The European Union and the United States welcome the joint statement in which both sides agree to exchange prisoners of war and Armenia supports Azerbaijan’s bid for COP29.
Armenia and Azerbaijan said they would exchange prisoners of war and work to normalize their relations, in a move welcomed by the European Union and the United States.
The two countries are locked in a decades-long conflict over Nagorno-Karabakh, which Azerbaijan reclaimed after a lightning attack against Armenian separatists in September.
In a joint statement issued late Thursday evening, the two sides said they agreed to seize a “historic opportunity to achieve long-awaited peace in the region” and expressed their hope of signing a peace treaty before the end of the year.
The statement added, “The two countries reaffirm their determination to normalize relations and reach a peace treaty on the basis of respect for the principles of sovereignty and territorial integrity.”
Azerbaijan’s September attack on Nagorno-Karabakh ended three decades of Armenian rule over the region and prompted most of its 120,000 residents to flee the region, which is internationally recognized as part of Azerbaijan.
Until Thursday’s announcement, there were bitter disagreements between the two countries over the broad outlines of the peace process amid a lack of mutual trust.
The statement said that Baku will release 32 Armenian prisoners of war, while Yerevan will release two Azerbaijani soldiers, in agreements reached during talks between the office of Armenian Prime Minister Nikol Pashinyan and the administration of Azerbaijani President Ilham Aliyev.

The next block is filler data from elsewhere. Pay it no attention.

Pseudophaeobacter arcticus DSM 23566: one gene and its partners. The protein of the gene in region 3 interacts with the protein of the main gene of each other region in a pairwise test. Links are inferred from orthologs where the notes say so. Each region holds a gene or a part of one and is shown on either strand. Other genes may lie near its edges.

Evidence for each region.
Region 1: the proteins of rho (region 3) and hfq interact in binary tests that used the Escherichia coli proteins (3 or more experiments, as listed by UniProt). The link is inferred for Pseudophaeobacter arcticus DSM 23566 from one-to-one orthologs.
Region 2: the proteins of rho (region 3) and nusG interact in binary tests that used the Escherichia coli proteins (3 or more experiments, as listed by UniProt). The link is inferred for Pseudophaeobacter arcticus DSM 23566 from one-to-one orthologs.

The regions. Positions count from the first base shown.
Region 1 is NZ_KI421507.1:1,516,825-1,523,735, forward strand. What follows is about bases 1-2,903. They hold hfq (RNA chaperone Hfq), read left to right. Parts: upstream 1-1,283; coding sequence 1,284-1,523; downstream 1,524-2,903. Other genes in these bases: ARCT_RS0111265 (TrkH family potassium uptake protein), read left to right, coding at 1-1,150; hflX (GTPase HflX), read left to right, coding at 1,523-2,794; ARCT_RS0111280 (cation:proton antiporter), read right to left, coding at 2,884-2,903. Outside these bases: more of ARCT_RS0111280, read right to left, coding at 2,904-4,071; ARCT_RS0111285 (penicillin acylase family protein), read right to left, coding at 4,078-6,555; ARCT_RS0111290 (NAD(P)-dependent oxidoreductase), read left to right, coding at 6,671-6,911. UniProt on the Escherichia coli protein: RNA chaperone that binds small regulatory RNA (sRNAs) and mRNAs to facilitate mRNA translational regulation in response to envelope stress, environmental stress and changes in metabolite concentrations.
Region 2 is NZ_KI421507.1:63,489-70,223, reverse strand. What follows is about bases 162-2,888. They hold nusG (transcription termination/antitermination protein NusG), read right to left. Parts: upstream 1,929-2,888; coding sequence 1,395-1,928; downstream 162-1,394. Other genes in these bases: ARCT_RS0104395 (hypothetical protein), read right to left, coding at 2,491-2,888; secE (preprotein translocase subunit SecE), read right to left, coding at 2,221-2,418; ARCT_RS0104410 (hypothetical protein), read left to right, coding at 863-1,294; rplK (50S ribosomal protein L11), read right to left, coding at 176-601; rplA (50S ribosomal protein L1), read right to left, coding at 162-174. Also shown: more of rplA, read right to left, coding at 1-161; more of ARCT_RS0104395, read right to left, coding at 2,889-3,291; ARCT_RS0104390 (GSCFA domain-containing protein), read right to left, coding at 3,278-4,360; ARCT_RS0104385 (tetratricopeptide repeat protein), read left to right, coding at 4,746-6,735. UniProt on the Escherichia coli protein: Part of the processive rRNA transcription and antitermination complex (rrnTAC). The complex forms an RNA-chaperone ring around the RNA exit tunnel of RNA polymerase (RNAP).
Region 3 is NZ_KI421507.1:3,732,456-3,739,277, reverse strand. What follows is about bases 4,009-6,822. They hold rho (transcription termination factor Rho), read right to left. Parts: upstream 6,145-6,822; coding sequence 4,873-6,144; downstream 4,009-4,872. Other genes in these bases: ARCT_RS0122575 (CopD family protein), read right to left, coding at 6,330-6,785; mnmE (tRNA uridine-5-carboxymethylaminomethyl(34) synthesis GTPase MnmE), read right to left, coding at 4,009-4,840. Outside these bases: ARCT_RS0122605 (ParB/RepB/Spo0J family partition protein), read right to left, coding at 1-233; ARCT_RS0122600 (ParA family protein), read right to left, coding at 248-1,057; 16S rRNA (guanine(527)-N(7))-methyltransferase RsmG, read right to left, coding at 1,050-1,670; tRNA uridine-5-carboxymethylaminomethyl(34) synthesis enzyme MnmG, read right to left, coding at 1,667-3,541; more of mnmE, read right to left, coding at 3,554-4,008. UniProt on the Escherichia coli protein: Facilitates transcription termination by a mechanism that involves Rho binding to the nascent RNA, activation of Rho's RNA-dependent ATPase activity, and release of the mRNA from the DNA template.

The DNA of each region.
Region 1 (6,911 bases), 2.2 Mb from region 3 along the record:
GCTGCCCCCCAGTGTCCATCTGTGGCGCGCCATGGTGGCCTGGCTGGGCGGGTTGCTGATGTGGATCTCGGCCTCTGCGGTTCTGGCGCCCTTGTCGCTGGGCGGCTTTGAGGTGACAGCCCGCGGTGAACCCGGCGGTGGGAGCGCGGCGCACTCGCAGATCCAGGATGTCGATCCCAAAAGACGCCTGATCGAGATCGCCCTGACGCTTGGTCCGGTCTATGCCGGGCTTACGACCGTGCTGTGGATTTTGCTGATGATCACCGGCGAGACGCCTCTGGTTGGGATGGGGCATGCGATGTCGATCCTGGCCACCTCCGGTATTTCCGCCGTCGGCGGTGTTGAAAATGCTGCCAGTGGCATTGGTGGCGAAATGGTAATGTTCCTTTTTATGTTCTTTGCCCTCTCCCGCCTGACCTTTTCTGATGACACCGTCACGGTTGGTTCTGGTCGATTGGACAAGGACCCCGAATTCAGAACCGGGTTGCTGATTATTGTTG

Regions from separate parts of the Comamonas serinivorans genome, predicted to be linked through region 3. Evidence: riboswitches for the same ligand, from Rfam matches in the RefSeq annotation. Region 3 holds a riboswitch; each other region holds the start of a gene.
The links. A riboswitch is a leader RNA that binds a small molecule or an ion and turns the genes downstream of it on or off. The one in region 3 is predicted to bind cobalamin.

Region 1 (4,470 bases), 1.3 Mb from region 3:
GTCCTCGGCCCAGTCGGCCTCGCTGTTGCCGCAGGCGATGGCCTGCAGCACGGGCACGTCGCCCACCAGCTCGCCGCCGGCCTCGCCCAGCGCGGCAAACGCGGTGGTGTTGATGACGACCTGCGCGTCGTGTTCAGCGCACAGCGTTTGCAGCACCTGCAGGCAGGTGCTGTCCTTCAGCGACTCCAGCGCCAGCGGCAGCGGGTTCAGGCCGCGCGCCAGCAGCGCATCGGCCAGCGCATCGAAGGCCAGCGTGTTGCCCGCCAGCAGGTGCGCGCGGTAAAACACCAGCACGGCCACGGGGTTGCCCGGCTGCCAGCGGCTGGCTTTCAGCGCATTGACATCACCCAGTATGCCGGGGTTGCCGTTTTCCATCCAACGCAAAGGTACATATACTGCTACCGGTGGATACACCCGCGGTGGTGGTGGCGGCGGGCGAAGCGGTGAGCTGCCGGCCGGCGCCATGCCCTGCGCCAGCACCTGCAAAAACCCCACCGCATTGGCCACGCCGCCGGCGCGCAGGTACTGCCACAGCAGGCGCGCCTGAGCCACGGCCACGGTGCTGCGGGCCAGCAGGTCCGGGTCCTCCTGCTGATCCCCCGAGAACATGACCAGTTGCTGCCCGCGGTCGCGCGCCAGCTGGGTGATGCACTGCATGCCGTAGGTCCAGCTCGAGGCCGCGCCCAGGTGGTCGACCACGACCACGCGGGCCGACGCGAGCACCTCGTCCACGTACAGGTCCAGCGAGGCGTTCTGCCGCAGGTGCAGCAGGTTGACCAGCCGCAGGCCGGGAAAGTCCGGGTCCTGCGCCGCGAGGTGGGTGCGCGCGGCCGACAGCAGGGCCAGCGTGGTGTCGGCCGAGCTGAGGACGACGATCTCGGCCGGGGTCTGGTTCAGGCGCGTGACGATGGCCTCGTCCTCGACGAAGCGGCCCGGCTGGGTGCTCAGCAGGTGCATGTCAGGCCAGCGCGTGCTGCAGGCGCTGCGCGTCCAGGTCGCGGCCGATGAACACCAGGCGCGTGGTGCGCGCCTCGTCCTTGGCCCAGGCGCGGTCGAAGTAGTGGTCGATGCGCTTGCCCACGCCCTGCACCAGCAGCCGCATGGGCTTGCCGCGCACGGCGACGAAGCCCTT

The two countries also said that they “will continue their discussions on implementing more effective confidence-building measures in the near future, and call on the international community to support their efforts.”
The Armenian Foreign Ministry said that Yerevan “responded positively to US Secretary of State Anthony Blinken’s offer to organize a meeting of the foreign ministers of Armenia and Azerbaijan in Washington.”
European Council President Charles Michel described the developments as a “major breakthrough in relations between Armenia and Azerbaijan” while the United States welcomed the statement and the prisoner exchange.
“This commitment represents an important confidence-building measure as both sides work to finalize the peace agreement and normalize relations,” State Department spokesman Matthew Miller said in a statement.
As part of the agreement, Armenia also agreed to lift its objections to Azerbaijan hosting the international conference on climate change next year.
Countries have been unable to agree on an Eastern European host for the 2024 climate talks, with Russia vetoing EU countries, while Azerbaijan and Armenia rejected each other’s offers. A decision on the location and chairmanship of the meeting is scheduled to be made next week.
“The Republic of Armenia supports the request of the Republic of Azerbaijan to host the twenty-ninth session of the Conference of the Parties,” the joint statement said. [COP29] To the United Nations Framework Convention on Climate Change, by withdrawing its nomination.
Aliyev and Pashinyan met on several occasions to hold normalization talks mediated by the European Union, but the process faltered over the past two months due to the failure of two rounds of negotiations.
Azerbaijan refused to participate in the talks with Armenia that were scheduled to be held in the United States on November 20, due to what it described as Washington’s “biased” position.
In October, Aliyev refused to attend a round of negotiations with Pashinyan in Spain, accusing France at the time of bias.
French President Emmanuel Macron and German Chancellor Olaf Scholz were scheduled to join Michel as mediators in those talks.
Armenia and Azerbaijan have been at loggerheads for more than three decades over Nagorno-Karabakh, which liberated itself from Baku’s control in a bloody ethnic conflict that accompanied the collapse of the Soviet Union in 1991, and survived with financial, military and diplomatic support from Yerevan.
A second war broke out in 2020 before Azerbaijan’s attack on September 19 prompted Armenian separatists to lay down their arms after just a day of fighting.
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